Understanding The Dude: revisiting The Big Lebowski’s gloriously kooky characters
Happy birthday, Dude! Twenty years after The Big Lebowski first arrived in cinemas, critic Luke Buckmaster revisits this inimitable comedy to see what makes it tick.
Many words have been written reflecting on the Coen brothers’ 1998 comedy classic The Big Lebowski, which returned to cinemas this year to commemorate its birthday. It is now two decades since El Duderino took up residence on the soiled rug of popular culture. The film’s success is a case in point for the “hard lesson” of film history, as espoused by the great critic Andrew Sarris: that “the throwaway pictures often become the enduring classics whereas the noble projects often survive only as sure-fire cures for insomnia.”
I thought a visual analysis of the film’s dream sequences might be fun to write about for its birthday. Quotes from The Big Lebowski have spread like wildfire and articles reminiscent of the beginning of this one, reflecting on the film’s legacy, are a dime a dozen. But what about those fabulous moments of high-flying fantasy? Who could forget Jeff Lebowski aka The Dude (Jeff Bridges) floating around in a bowling alley in space to the tune of I Just Dropped In to See What Condition My Condition Was In? Why isn’t anybody writing about them?
Upon rewatch I may have discovered why. These scenes felt too giddy to intellectualise; too pure to second-guess; too naively amusing to interrogate. What could I say that would enhance the reader’s appreciation of them? Discussion of visual motifs and the like felt pompous, like trying to construct a hypothesis out of nothing.
I decided the exercise was folly so I changed tact, struck, instead, by the crazy righteousness of the characters and their tenuous interpretations of morality. I don’t know why my mind went in this direction now and never before, but I couldn’t get it out of my head that the characters’ insane ideologies and kooky attitudes towards right and wrong play a significant part in why the relationships between them are so amusing, and why the plot is able to keep spiraling off in unpredictable directions.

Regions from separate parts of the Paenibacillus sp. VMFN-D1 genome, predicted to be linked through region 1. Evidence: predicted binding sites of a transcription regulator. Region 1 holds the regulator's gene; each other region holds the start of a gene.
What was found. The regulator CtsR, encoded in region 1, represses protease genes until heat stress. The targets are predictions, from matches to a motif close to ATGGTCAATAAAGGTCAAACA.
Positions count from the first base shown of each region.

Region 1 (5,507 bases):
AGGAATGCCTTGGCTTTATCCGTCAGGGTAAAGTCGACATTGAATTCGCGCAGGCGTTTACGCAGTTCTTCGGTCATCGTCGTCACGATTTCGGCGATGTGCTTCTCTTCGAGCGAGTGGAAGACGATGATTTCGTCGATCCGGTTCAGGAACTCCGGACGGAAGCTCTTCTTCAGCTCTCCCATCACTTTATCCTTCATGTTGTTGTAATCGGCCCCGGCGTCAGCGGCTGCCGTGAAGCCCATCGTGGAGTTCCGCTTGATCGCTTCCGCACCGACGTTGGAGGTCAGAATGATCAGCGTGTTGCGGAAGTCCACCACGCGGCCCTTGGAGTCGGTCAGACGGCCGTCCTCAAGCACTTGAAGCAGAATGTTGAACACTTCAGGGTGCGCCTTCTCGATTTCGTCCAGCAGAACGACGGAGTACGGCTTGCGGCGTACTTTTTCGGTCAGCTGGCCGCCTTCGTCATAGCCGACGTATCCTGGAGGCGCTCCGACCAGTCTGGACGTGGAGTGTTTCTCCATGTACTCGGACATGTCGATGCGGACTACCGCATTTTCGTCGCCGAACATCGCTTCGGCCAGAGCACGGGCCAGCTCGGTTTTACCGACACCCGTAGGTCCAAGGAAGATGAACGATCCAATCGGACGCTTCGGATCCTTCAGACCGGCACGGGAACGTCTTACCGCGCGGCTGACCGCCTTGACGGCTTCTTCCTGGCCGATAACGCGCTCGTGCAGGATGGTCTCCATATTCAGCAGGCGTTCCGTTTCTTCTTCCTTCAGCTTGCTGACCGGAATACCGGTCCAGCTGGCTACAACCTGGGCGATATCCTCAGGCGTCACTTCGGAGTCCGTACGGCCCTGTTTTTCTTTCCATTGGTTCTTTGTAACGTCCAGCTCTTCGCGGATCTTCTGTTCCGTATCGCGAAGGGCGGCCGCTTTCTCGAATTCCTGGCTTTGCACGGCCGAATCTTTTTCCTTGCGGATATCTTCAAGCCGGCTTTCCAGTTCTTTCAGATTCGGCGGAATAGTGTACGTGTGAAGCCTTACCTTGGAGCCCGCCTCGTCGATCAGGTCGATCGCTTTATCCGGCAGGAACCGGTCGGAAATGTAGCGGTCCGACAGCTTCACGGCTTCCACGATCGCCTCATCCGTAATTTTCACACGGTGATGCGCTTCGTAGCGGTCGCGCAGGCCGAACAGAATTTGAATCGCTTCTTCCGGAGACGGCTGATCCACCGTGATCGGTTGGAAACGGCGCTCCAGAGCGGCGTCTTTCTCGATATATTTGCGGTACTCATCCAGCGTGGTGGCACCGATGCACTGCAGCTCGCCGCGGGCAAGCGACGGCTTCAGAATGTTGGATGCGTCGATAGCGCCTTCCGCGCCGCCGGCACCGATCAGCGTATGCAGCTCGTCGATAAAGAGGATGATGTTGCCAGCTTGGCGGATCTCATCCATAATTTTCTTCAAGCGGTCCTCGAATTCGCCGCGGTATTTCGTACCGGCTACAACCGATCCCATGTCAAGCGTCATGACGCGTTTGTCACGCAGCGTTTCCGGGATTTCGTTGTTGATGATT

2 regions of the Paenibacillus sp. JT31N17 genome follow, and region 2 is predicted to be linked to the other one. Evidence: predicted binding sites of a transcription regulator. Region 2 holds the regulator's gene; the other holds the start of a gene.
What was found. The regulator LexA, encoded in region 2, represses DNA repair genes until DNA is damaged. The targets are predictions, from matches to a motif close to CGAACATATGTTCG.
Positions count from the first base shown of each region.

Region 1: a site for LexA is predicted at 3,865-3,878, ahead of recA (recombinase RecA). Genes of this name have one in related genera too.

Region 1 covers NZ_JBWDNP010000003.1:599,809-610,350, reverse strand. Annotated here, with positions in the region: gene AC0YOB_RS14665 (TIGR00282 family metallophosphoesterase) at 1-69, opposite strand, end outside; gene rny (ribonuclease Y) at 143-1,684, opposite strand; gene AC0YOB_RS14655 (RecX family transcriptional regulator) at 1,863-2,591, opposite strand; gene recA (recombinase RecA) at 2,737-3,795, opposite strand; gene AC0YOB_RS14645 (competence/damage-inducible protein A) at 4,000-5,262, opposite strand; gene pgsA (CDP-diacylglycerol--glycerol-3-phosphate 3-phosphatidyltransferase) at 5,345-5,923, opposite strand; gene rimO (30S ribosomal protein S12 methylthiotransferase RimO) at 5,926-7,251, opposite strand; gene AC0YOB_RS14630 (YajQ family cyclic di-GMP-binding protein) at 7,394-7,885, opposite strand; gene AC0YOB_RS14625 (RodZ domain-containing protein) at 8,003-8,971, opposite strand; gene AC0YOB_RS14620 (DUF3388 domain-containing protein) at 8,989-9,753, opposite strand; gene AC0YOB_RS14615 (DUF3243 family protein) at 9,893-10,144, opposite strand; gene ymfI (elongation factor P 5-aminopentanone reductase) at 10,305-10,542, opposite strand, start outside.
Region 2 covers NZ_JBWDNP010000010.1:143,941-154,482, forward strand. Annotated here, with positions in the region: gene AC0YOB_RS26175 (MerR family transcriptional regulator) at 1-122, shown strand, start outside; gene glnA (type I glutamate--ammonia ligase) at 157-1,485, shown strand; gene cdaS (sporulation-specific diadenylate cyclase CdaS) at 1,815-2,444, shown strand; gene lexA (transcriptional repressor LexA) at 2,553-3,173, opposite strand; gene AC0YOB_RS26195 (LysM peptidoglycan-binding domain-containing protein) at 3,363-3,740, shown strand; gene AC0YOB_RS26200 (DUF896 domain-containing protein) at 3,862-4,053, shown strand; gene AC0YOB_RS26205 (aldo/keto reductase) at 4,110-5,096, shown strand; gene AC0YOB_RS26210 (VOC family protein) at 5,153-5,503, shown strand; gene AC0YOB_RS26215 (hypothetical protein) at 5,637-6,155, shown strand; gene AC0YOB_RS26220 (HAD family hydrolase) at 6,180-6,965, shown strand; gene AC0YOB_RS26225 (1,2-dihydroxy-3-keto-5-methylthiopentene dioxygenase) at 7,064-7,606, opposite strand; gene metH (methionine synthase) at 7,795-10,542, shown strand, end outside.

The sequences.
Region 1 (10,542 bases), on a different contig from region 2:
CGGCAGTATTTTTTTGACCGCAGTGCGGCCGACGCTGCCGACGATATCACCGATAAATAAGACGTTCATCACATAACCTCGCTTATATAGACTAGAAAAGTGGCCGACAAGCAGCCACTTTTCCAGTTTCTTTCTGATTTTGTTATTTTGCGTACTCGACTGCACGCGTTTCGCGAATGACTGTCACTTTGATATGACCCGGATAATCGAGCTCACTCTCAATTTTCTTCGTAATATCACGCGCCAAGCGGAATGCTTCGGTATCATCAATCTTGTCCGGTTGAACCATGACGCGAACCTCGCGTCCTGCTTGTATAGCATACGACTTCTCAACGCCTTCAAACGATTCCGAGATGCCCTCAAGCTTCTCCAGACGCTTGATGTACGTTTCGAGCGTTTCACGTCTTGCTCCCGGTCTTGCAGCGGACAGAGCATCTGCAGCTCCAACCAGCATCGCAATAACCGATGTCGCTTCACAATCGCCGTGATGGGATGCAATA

Take, for example, everybody’s favourite character – the washed up hippy and White Russian connoisseur The Dude – and the action that triggers the film’s ‘in over his head’’ plot. The Dude is naturally incensed when goons break into his house and urinate on his rug, mistaking him for another (far wealthier) person also named Jeffrey Lebowski. Instead of pursuing the perpetrators, what does he do? The Dude tracks down the actual Jeff Lebowski – an elderly man in a wheelchair – and asks him for compensation.
Think about that for a moment. The protagonist blames the intended victim of a crime for…what exactly? Existing? Being wealthy? Being a target? The ‘real’ and ‘big’ Lebowski – a politically conservative self-made man – is understandably upset, ranting about how people should pay their own way and that he is not responsible “every time a rug is micturated upon in this fair city.”
For a while he appears to be reasonable but Lebowski’s swinery is later revealed, having given The Dude an empty briefcase he says contained ransom money – which he pocketed for himself. In the old man’s head, The Dude’s lecherous no-goodnik lifestyle has made him fair game.
Then there’s Walter, John Goodman’s violent and volatile loudmouth. Oh Walter: the kind of guy hilarious to watch in a film and a nightmare to be around in real life. During a bowling game, convinced a competitor stepped over the line, Walter goes ballistic and likens the situation to serving in the Vietnam War. “This is not ‘Nam, there are rules!’” he shrieks, retrieving a handgun from his bag – which he points at the competitor’s head and screams “HAS THE WHOLE WORLD GONE CRAZY?”
Indeed, yes: this is an insane universe full of mismatched people, each believing they are the heroes of their own narratives. The Coens evoke the old maxim ‘to the crazy person the normal person is insane’. The rest of the characters include a group of nihilists, a head-in-the-clouds conceptual artist and feminist (Julianne Moore) and two supporting characters – Lebowski’s PA (Philip Seymour Hoffman) and The Dude’s friend Walter (Steve Buscemi) – who are so awkward and introverted their timidity comes across as a form of craziness, or something close to it.
Let us not forget that The Dude, while charming, is a pathetic figure – shamelessly selfish and self-entitled. We love the idea of him more than we love him. If The Big Lebowski weren’t such a shrewd piece of work – with a keen sense of the absurd, and great affection for its unusual characters – a similar description might have applied to the film itself. Thankfully that is not the case. Instead, as always, The Dude abides.
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